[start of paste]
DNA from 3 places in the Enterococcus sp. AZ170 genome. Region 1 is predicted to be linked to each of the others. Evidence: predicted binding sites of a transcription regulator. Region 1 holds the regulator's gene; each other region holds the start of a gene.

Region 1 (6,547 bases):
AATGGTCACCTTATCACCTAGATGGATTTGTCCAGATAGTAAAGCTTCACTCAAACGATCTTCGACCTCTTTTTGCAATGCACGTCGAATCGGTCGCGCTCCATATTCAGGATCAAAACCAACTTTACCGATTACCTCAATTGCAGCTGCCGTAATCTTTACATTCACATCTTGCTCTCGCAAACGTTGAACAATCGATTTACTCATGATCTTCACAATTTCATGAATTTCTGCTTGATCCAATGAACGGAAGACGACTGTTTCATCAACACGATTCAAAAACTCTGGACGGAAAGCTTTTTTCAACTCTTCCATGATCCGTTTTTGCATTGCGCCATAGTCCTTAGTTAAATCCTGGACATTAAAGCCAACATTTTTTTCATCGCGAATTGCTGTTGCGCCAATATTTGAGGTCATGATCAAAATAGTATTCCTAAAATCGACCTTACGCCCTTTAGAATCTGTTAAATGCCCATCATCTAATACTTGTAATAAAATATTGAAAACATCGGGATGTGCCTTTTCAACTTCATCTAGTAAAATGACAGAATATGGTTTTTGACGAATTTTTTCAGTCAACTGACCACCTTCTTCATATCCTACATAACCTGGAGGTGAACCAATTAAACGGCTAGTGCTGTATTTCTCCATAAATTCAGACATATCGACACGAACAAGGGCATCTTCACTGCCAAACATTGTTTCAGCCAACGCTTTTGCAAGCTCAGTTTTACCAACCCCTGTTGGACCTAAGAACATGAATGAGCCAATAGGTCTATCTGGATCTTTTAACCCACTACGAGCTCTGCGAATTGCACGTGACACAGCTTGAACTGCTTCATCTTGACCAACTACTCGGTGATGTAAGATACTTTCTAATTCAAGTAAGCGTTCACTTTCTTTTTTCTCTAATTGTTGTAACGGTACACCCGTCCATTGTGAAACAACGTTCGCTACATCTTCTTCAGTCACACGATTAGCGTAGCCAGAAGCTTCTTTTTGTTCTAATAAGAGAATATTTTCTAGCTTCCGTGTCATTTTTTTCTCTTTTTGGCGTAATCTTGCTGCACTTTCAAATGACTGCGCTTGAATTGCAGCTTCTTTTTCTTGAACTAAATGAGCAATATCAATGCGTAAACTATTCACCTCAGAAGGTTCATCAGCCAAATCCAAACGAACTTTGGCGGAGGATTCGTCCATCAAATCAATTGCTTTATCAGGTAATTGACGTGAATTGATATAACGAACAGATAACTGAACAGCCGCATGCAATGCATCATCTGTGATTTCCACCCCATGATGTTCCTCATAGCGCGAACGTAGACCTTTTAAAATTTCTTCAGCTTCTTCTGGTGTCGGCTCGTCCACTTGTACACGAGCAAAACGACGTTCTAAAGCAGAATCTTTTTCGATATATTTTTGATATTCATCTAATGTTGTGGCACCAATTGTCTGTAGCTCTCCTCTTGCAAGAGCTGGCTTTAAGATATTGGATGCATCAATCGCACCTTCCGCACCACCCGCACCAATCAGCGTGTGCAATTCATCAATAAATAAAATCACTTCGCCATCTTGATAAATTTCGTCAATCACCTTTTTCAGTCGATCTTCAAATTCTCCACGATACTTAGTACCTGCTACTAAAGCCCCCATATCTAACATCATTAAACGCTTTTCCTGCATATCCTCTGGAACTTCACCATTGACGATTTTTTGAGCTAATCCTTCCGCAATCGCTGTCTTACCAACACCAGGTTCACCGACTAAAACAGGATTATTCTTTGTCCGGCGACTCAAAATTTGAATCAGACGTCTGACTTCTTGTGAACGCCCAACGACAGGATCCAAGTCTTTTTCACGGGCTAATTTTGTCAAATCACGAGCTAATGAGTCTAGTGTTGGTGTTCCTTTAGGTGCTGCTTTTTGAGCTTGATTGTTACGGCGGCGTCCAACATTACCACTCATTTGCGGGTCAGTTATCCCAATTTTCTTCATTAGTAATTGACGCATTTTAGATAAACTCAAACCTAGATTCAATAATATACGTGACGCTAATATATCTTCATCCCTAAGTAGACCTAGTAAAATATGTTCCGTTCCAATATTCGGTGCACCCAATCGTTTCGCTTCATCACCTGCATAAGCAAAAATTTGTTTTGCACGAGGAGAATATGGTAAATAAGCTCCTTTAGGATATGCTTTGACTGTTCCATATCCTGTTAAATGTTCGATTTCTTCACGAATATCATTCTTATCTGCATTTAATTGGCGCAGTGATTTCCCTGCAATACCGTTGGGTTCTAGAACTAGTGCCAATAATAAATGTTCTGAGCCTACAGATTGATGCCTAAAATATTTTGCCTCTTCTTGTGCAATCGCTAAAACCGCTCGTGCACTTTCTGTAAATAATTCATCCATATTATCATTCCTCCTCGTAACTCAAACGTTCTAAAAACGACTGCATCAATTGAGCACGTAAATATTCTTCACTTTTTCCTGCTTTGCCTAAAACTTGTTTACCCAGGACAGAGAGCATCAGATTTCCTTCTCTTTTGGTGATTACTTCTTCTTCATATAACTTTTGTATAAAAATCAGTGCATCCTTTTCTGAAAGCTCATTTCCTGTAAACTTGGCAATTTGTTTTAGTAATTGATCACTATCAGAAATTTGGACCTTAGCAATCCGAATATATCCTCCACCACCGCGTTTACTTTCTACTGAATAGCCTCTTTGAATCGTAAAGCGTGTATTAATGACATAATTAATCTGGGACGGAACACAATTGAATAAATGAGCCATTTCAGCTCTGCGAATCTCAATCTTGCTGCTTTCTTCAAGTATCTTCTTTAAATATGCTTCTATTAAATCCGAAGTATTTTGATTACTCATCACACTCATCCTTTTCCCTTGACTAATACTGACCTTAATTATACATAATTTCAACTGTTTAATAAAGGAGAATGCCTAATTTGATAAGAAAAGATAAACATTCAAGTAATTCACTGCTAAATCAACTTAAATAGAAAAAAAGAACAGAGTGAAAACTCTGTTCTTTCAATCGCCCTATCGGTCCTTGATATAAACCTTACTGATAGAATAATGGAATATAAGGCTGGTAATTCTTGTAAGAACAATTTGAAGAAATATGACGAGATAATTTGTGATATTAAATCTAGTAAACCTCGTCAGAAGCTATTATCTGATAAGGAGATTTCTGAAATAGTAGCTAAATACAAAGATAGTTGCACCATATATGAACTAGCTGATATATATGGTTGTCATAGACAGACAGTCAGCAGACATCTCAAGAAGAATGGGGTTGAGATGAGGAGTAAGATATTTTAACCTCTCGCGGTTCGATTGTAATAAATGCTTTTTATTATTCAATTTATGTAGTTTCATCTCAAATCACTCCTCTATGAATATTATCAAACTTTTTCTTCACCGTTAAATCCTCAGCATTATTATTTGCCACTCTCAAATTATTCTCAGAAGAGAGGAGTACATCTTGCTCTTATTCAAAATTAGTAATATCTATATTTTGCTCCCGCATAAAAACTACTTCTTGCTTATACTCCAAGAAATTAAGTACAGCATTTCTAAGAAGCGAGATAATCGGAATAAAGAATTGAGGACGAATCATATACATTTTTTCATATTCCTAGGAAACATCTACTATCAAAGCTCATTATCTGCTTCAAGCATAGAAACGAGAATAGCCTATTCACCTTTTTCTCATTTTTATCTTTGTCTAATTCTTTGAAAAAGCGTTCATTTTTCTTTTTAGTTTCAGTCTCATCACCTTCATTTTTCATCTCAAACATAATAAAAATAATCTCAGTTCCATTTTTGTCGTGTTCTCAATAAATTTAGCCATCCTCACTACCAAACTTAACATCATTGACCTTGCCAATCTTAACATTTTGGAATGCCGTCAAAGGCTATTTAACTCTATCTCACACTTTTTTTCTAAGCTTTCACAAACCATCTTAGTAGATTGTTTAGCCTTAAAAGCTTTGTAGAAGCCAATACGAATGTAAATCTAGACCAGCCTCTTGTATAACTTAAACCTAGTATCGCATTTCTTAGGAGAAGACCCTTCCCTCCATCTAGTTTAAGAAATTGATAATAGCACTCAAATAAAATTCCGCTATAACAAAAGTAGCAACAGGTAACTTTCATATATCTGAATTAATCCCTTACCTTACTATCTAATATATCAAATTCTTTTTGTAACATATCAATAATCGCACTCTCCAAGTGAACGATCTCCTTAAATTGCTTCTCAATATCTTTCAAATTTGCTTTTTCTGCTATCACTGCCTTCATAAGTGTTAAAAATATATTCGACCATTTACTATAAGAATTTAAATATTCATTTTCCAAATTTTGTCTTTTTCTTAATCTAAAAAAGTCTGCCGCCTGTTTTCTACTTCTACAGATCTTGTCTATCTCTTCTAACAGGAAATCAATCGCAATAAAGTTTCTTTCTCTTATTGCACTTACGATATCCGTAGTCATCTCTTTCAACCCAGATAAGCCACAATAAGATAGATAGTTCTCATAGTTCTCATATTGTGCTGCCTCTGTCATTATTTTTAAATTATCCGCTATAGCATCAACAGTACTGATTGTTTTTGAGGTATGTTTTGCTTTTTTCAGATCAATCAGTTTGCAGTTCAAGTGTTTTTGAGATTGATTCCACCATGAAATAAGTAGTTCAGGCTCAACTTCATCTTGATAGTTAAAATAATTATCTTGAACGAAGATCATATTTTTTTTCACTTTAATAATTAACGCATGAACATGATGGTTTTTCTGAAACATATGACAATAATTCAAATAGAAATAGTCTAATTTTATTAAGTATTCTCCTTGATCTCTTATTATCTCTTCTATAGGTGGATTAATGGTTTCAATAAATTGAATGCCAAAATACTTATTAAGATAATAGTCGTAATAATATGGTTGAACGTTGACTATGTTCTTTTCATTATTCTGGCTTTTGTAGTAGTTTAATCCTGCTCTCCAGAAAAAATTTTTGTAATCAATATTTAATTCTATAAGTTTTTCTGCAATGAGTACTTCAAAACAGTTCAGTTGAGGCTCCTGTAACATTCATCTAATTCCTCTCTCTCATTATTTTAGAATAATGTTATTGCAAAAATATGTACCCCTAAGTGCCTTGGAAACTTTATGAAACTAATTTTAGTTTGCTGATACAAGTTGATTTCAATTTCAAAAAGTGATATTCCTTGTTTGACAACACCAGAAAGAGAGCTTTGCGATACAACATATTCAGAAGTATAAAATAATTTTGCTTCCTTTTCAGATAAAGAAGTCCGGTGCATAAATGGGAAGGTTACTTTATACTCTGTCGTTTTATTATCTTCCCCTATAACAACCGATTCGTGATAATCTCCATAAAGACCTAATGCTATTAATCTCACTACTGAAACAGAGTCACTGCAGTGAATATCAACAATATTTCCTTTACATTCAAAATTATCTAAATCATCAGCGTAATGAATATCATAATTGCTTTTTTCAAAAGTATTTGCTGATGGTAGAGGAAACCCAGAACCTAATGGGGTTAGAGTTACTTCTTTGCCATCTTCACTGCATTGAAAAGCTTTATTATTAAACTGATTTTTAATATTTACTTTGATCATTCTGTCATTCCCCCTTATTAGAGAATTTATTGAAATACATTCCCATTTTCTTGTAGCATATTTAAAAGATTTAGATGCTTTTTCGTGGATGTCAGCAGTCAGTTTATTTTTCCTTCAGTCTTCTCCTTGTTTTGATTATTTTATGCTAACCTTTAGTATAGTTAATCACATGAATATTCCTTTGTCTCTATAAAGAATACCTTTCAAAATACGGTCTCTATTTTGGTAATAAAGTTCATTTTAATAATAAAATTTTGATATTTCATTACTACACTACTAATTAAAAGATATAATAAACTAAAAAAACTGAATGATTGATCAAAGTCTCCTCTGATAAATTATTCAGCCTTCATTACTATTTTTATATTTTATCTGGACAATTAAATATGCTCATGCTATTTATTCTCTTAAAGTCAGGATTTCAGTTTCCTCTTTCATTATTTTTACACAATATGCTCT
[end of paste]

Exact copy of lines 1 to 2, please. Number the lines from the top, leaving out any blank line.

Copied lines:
DNA from 3 places in the Enterococcus sp. AZ170 genome. Region 1 is predicted to be linked to each of the others. Evidence: predicted binding sites of a transcription regulator. Region 1 holds the regulator's gene; each other region holds the start of a gene.

Region 1 (6,547 bases):